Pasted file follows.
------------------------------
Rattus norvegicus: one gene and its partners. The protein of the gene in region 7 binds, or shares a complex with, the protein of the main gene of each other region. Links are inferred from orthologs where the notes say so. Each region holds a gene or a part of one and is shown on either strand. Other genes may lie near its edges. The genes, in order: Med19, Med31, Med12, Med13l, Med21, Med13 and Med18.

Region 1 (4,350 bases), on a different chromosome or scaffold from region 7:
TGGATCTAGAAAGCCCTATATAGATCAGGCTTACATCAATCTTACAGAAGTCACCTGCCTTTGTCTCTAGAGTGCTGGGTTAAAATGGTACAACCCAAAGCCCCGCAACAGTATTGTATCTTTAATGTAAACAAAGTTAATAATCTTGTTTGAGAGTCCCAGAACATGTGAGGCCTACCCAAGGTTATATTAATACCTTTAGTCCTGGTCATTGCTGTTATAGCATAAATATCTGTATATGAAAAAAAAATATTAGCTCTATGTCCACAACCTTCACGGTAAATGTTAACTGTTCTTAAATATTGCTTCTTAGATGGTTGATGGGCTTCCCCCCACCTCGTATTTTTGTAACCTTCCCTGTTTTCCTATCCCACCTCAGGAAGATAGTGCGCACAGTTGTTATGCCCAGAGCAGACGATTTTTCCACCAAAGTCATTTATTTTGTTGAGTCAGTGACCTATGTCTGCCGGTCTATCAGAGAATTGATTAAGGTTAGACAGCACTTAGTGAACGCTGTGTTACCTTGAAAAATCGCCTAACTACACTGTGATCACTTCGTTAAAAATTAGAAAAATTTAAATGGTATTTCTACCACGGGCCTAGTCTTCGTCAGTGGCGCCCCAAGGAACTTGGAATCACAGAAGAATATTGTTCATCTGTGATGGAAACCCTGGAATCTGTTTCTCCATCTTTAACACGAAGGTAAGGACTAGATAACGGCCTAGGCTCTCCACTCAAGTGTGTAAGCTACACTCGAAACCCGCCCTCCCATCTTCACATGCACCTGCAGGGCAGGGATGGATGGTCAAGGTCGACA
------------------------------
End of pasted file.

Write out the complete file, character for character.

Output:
Rattus norvegicus: one gene and its partners. The protein of the gene in region 7 binds, or shares a complex with, the protein of the main gene of each other region. Links are inferred from orthologs where the notes say so. Each region holds a gene or a part of one and is shown on either strand. Other genes may lie near its edges. The genes, in order: Med19, Med31, Med12, Med13l, Med21, Med13 and Med18.

Region 1 (4,350 bases), on a different chromosome or scaffold from region 7:
TGGATCTAGAAAGCCCTATATAGATCAGGCTTACATCAATCTTACAGAAGTCACCTGCCTTTGTCTCTAGAGTGCTGGGTTAAAATGGTACAACCCAAAGCCCCGCAACAGTATTGTATCTTTAATGTAAACAAAGTTAATAATCTTGTTTGAGAGTCCCAGAACATGTGAGGCCTACCCAAGGTTATATTAATACCTTTAGTCCTGGTCATTGCTGTTATAGCATAAATATCTGTATATGAAAAAAAAATATTAGCTCTATGTCCACAACCTTCACGGTAAATGTTAACTGTTCTTAAATATTGCTTCTTAGATGGTTGATGGGCTTCCCCCCACCTCGTATTTTTGTAACCTTCCCTGTTTTCCTATCCCACCTCAGGAAGATAGTGCGCACAGTTGTTATGCCCAGAGCAGACGATTTTTCCACCAAAGTCATTTATTTTGTTGAGTCAGTGACCTATGTCTGCCGGTCTATCAGAGAATTGATTAAGGTTAGACAGCACTTAGTGAACGCTGTGTTACCTTGAAAAATCGCCTAACTACACTGTGATCACTTCGTTAAAAATTAGAAAAATTTAAATGGTATTTCTACCACGGGCCTAGTCTTCGTCAGTGGCGCCCCAAGGAACTTGGAATCACAGAAGAATATTGTTCATCTGTGATGGAAACCCTGGAATCTGTTTCTCCATCTTTAACACGAAGGTAAGGACTAGATAACGGCCTAGGCTCTCCACTCAAGTGTGTAAGCTACACTCGAAACCCGCCCTCCCATCTTCACATGCACCTGCAGGGCAGGGATGGATGGTCAAGGTCGACA